All files are subject to audit. If audited, you must send proof of the alimony/child support payments - for example, official documentation and proof that you are making the payments. (i.e., cancelled cheques or money orders)
You must send a photocopy of official documentation confirming monthly payment, and, if any, verification payment is being made ( for example, a cancelled cheque).
Who You Can Claim As a Dependent
You can claim anyone Revenue Canada accepts as a dependent on your Income Tax Return. If you are a dependent student, your parents can claim anyone Canada Revenue Agency accepts as a dependent. Dependents include children who are:
For the purpose of qualifying for the Canada Student Grant for Full-time Students with Dependents, you must have the care and custody of children under 12 years of age and/or children 12 years of age and older who have a disability who require care (confirmed by a physician). (See Table A for costs)
You are expected to make a contribution from any income you receive during your Pre-Study and Study periods. You must report all sources of income on your application. Depending on the source of income, either a percentage of the income amount will be taken as a resource or the calculated minimum contribution amount will be taken as a resourse.
Income means income from all sources before deductions. It includes, but is not limited to the following:
If the final Income Tax Return information shows that the actual income level was higher than you estimated, you may end up with an overaward.
Education and Scholarship Trust Fund
If your parents have established an education or scholarship trust fund for you, the parental contribution will be the amount assessed under the Student Assistance program, or the annual amount available from the trust fund, whichever is greater.
You must advise our office if you withdraw from or stop attending classes. The amount of loan you are eligible to receive will be recalculated based on the actual time you were in classes. In most situations you will have received more loan than you were entitled to receive.
If you withdraw or stop attending classes, you should use any remaining loans you may have to immediately pay down your student loan. This will help reduce your overawards.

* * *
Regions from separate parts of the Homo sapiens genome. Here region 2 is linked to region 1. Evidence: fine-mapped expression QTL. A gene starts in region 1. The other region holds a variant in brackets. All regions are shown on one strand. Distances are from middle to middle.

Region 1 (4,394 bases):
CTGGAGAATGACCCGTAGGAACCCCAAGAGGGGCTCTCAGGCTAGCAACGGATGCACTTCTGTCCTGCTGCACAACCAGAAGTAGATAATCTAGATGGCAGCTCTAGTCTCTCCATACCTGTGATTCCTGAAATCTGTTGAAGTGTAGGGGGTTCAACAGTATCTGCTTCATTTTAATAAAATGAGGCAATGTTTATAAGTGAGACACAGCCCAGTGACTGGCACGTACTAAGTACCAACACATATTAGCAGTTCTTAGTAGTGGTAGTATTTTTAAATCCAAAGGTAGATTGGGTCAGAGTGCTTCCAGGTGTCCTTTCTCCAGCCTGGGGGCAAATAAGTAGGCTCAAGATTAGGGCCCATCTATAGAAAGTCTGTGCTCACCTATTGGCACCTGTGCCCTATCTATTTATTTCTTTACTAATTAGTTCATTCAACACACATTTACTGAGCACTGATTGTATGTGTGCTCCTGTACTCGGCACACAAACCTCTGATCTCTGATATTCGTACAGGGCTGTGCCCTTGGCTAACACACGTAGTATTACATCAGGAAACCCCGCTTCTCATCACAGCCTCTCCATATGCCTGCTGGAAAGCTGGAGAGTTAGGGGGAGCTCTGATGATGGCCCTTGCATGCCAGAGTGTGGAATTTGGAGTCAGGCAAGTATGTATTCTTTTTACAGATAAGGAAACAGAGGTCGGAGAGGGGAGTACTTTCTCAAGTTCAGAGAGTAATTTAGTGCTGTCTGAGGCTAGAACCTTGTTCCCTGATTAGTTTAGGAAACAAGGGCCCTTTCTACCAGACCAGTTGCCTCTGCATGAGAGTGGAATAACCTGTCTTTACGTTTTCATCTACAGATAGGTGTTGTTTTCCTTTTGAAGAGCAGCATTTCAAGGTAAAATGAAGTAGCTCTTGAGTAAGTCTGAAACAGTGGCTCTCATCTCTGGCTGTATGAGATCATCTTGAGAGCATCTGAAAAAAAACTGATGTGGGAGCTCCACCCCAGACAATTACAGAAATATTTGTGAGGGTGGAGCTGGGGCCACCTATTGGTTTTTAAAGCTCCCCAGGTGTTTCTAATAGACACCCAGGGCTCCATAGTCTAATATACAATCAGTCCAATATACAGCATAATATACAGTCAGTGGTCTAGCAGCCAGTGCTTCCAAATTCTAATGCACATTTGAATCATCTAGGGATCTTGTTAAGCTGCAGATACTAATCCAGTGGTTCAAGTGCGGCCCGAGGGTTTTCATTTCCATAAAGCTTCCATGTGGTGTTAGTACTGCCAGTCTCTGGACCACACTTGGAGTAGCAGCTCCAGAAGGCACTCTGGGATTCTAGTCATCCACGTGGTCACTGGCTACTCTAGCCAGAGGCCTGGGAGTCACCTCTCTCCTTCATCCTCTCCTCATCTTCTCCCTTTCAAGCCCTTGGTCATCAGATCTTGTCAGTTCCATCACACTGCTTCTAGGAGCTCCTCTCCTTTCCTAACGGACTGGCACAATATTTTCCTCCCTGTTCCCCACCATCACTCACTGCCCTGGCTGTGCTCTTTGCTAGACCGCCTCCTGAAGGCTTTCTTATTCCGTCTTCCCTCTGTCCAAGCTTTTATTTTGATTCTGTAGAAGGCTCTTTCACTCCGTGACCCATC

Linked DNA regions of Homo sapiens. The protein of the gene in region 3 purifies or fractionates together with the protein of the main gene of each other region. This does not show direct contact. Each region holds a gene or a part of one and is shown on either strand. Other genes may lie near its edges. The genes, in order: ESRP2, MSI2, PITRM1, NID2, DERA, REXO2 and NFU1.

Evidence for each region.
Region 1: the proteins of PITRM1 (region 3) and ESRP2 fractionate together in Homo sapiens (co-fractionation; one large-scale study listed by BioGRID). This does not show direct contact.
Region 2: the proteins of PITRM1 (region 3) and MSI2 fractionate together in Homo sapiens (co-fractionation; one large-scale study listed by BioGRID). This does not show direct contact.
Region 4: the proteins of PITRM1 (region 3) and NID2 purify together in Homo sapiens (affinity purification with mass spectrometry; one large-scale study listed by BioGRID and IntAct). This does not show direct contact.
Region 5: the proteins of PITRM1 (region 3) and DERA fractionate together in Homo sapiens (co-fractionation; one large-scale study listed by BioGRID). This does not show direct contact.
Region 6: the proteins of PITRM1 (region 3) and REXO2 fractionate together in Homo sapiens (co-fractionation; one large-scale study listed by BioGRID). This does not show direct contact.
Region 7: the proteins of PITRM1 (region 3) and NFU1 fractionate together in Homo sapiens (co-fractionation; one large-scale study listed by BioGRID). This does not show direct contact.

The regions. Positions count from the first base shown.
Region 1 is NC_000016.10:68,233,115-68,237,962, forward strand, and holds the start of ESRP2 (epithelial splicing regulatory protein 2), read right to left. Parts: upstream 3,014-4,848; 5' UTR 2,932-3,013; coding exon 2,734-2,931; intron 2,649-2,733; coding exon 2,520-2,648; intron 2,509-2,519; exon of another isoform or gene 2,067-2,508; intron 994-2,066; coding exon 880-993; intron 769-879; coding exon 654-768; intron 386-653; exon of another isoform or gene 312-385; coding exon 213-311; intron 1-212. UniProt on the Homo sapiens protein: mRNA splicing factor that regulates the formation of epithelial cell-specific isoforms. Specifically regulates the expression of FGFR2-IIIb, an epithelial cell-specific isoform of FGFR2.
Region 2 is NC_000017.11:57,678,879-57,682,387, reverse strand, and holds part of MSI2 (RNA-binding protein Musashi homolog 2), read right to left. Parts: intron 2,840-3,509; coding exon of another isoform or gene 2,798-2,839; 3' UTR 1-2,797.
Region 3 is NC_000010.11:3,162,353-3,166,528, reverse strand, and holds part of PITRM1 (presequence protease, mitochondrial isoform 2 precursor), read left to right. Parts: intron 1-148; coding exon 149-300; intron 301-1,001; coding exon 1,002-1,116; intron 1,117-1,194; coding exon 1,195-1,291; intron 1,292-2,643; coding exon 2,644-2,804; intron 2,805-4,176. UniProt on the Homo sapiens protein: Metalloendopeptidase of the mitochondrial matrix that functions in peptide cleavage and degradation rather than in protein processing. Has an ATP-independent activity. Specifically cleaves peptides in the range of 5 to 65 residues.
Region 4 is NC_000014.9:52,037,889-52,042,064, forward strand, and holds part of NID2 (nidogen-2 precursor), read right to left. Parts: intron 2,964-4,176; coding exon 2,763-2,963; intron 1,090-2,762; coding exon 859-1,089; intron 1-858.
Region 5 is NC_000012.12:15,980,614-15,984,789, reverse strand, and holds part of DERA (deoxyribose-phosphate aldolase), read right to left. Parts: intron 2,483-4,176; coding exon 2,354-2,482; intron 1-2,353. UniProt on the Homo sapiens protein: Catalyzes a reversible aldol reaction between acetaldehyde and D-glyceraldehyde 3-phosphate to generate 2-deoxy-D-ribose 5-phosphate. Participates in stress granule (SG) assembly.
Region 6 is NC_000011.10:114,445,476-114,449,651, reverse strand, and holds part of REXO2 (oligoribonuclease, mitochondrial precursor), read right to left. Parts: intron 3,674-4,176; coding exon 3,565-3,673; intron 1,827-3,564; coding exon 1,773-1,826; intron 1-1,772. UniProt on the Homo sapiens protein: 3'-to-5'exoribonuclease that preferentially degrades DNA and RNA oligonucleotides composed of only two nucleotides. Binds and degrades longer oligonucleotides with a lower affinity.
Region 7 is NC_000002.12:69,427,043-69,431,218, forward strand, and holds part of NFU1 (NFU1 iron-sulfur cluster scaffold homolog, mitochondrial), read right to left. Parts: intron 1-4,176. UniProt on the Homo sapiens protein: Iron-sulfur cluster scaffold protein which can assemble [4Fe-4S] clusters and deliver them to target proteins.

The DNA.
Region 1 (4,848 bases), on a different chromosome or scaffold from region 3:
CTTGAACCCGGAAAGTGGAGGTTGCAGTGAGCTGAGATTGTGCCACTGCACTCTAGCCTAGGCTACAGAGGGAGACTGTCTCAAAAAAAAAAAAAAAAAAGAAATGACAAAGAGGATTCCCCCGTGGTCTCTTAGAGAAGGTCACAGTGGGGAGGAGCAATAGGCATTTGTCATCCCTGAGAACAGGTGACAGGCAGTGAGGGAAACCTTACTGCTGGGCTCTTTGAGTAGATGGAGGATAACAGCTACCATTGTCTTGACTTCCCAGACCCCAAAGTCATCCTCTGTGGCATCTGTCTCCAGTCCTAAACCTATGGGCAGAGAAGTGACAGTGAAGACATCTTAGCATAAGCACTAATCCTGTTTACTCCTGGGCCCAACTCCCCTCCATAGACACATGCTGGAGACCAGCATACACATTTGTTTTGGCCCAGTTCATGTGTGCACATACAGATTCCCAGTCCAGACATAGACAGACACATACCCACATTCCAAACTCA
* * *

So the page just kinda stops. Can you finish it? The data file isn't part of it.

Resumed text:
You will be charged interest on your Canada Student Loan immediately upon completion of your program. Your Nova Scotia Student Loan will remain interest free for 6 months after your completion of study. You must begin to repay both loans immediately following the 6 months.
A withdrawal form must be completed by your school and returned to our office.
You will also have a "probation" placed on your file.
Students taking less than 60 per cent of a full-course load are considered by Nova Scotia Student Assistance to be studying part time. As soon as you decide to study part time you should contact our office. Reducing your course load to part time means that you have withdrawn from full time studies. Once your course load drops below 60 per cent you are required to repay your Canada and Nova Scotia Student Loans six months after you start studying part time unless you are approved for interest relief. Contact the lender or Service Provider who holds your loan to see if you are eligible for the Canada Interest Relief Program or Nova Scotia Repayment Assistance Program.
In addition, you may have an overaward because you were awarded more loan than you are now entitled to receive. Therefore, your loan amount will be reassessed to reflect the lower amount of tuition charged. If you change to part-time studies, you should use any remaining loans you may have to immediately pay down your student loan. This will reduce the amount of overawards you are going to have.
If your need is reduced after the first assessment, an overaward may be calculated. An overaward is the amount of loan or grant you would not have received if this information had been on your first assessment. For example, if you receive a scholarship or get a part-time job after you negotiate your loan, your loan would need to be re-assessed and overawards may result. Overawards may also be calculated if your costs decrease after your first assessment (ie.,you withdraw and therefore attend fewer weeks).
If there is a discrepancy between the income reported to our office and the income information received from Canada Revenue Agency (formerly Revenue Canada), your application will be reassessed. Unreported resources will result in an audit and possible legal action.
For repayment of your Nova Scotia student loan overawards you must first determine where your loans are held. If you need help determining where your Nova Scotia loan is held, contact the Nova Scotia Student Assistance Office and then submit your payment according to the information provided below.
Nova Scotia Student Loan Overawards:
If you've entered repayment before November 1, 2007:
The Royal Bank Atlantic Student Loan Center
PO Box 1670 CRO
If you are currently in study or you entered into repayment after November 1, 2007:
PO Box 1007
Mississauga "B" Postal Outlet
Canada Student Loan Overawards
National Student Loans Service Centre
P.O. Box 4030
Toll Free: 1-888-815-4514 (within North America)
Countries outside of North America: dial international access code + 800 2 225-2501 (toll free)
Countries outside of North America without an international access code: call the Canadian operator at 0800 096-0634, then call collect 905-306-2950
If you received a Canada Study Grant prior to August 1, 2009:
Canada Study Grant Overawards
Send a cheque or money order, payable to the Minister of Finance, to:
Department of Education
Student Assistance Office
P.O. Box 2290, Halifax Central
Halifax, Nova Scotia B3J 3C8